HUD--Preferred Housing


#1

My competition tells me that our double-wides, which we are renting for an average of $700.-, are priced substantially below market. They claim, and I’ve seen their ads, that they rent their double-wides for $800.- to $850.-;

on further inquiry, that they are renting to HUD on the “preferred housing” program.

I did not inquire, nor was offered any particulars, as I was going to ask members of our fraternity if anyone of you is familiar with that program.

Why would HUD pay $100 - $150.- more than the general market?

I suspect that this program must contain some negative attributes.

I would appreciate any all of your comments.

Thank you.


#2

“I suspect that this program must contain some negative attributes.”

I’ve had nothing but good results with my hud tenants (screened just like normal) and nothing but a royal pain in the *** from the admin of the program. Ask 10 landlords about section 8 and 8 of the ten are going to tell you to run like hell and half of them will tell you about a horror story a friend of a friend of theirs had. Ask all 10 again how many have actually have had section 8 tenants and you’ll might get one or two to raise their hand.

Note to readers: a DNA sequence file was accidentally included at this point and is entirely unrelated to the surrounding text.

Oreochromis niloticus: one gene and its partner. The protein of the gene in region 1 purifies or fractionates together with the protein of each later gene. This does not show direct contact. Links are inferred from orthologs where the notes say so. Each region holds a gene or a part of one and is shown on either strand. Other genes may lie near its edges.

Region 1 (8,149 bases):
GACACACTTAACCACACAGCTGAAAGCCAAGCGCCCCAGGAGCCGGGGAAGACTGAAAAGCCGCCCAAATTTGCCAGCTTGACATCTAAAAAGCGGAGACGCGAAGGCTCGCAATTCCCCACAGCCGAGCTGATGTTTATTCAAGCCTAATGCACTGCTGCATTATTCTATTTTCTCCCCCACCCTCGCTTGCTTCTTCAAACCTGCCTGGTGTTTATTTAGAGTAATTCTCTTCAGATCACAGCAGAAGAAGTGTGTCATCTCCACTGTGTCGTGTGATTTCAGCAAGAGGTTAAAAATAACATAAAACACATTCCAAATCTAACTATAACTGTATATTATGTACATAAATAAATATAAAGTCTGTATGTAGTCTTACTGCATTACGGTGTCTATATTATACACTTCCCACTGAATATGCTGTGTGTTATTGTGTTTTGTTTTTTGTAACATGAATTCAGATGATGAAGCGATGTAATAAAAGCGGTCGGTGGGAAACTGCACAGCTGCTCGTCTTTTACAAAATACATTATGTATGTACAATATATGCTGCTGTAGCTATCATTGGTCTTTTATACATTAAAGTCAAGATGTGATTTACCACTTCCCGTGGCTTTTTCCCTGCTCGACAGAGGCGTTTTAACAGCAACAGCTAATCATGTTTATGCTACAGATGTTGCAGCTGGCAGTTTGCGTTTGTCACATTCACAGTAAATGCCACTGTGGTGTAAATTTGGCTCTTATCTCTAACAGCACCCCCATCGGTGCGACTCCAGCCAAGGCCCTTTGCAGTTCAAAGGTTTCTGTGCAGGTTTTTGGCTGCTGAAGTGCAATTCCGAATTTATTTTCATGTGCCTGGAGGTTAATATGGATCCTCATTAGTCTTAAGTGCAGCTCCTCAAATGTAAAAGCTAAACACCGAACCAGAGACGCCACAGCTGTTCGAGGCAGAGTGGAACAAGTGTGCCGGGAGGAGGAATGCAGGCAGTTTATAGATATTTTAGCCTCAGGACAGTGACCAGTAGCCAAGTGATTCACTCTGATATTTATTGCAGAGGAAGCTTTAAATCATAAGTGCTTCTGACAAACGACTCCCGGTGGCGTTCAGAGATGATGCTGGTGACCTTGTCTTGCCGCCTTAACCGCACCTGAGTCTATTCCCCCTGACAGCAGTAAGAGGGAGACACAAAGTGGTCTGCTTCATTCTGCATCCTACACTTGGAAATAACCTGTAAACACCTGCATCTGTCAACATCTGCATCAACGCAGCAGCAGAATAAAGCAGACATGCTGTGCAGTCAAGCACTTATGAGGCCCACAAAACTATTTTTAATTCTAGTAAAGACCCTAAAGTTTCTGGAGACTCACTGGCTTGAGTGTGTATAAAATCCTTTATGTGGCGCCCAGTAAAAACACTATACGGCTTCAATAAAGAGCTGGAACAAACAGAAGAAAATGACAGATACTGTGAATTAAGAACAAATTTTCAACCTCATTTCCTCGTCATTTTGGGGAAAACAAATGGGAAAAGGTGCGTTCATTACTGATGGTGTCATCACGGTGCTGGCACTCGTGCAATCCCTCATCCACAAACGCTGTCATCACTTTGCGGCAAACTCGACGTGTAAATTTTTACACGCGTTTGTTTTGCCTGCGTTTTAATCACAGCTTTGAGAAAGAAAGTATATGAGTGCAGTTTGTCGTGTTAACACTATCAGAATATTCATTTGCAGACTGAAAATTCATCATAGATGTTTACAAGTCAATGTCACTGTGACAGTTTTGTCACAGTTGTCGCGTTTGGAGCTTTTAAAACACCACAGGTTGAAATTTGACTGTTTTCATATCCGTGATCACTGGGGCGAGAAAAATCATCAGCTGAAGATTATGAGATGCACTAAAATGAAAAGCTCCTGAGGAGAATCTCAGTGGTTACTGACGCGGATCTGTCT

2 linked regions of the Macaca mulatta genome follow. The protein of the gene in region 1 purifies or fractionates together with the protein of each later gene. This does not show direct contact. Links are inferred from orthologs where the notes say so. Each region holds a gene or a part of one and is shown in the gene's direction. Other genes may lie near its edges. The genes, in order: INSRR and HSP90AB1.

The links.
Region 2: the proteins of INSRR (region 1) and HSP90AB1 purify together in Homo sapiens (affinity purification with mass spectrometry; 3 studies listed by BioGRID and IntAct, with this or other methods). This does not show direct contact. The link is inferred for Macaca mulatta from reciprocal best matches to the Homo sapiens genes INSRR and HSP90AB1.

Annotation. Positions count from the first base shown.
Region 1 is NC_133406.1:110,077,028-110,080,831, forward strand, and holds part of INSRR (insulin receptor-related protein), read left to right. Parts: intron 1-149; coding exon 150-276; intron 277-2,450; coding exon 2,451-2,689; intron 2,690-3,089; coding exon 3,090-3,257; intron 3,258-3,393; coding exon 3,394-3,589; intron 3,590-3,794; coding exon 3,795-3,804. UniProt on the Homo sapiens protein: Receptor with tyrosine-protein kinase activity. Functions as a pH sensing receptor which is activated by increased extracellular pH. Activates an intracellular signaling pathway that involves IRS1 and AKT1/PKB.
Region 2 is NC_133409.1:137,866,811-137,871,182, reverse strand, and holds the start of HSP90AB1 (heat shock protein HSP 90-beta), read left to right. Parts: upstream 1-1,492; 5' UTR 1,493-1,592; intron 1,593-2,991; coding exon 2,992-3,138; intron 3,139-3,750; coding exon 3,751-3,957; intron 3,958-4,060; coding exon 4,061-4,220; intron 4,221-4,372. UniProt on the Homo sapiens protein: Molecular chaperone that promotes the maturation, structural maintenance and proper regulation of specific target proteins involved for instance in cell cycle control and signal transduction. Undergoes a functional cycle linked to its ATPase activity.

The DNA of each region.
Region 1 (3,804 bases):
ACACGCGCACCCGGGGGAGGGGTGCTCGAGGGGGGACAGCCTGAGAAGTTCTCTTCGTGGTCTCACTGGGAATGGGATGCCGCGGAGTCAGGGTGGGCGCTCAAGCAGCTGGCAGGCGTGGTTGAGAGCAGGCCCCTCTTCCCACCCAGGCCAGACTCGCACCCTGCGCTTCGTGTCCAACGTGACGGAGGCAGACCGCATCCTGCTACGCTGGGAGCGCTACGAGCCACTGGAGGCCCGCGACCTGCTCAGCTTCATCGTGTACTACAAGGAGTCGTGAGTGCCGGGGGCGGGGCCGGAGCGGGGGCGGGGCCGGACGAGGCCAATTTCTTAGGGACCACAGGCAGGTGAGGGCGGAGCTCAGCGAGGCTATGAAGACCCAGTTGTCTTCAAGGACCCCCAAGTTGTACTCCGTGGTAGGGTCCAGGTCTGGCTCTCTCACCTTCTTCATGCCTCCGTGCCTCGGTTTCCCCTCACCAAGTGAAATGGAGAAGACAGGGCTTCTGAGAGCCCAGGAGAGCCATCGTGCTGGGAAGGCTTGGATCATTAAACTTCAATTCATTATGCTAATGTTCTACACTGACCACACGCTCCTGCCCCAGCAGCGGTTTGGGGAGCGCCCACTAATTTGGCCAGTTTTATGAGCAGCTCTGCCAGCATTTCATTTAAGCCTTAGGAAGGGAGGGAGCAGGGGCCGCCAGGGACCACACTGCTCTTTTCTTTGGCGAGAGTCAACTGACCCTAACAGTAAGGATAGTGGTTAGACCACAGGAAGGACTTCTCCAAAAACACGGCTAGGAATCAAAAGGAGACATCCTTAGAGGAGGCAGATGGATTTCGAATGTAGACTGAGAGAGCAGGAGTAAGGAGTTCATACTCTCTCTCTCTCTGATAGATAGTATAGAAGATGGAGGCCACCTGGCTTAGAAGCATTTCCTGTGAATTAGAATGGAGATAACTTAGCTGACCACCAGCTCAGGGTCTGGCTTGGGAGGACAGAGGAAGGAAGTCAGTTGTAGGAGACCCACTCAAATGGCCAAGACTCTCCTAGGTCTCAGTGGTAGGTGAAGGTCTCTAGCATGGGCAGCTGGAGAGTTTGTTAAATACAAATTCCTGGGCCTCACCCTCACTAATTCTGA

Most of the folks that I have found that have offered housing to hud tenants have had a decent experience with the tenants, most everybody else can


#3

If we are talking about Section 8, you trade one set of issues for another. The good news is that you get paid. The bad news is that you have to please idiot bureaucrats who are not rational and tend to dislike productive, profit-seeking people. Given that Bernd and I have similar feelings in re government, it is a mixed blessing:

  1. Downside: You have tolerate, and even be nice to, bureaucrats and grin and bear often unreasonable expectations that they themselves could never, ever fulfill;

  2. Upside: You are getting some of yours back from the beast. What Obama giveth, the landlord taketh away. Class warfare, with a profit and a smile.

Question: What happens if you give a drunk a beer? How about a single malt-scotch? Answer: The same thing, only you’ve spent more on the scotch. Now substitute “money” for beer and “more money” for scotch, and “government”, “government schools”, “Big Three Auto Makers” or other amusing nouns for “drunk”. I digress. Point is, I’m not looking to “give back” for what I allegedly received, I’m looking to “get back” for what I know I’ve been paying, and Section 8 is one way to do that. I did not make the rules, but I will play the game to win - and if that means playing kissy face with people I dislike, so be it, as long as the pay is right.

Based on conversations with some of my clients who do Section 8, geography matters. Inner-city section 8 staff tend to be very hard to deal with, while rural version tends to be more flexible and easier to deal with, and not coincidentally, more likely to accept MH as housing alternative. We are thinking about picking up a few regular REO’s (cheap, cheap, cheap!) and putting section 8 tentants in them. I will probably swap MHP mentoring with a local investor who is vey good at the Section 8 game and interested in owning a few small MHP. Will let you know how & if it goes.


#4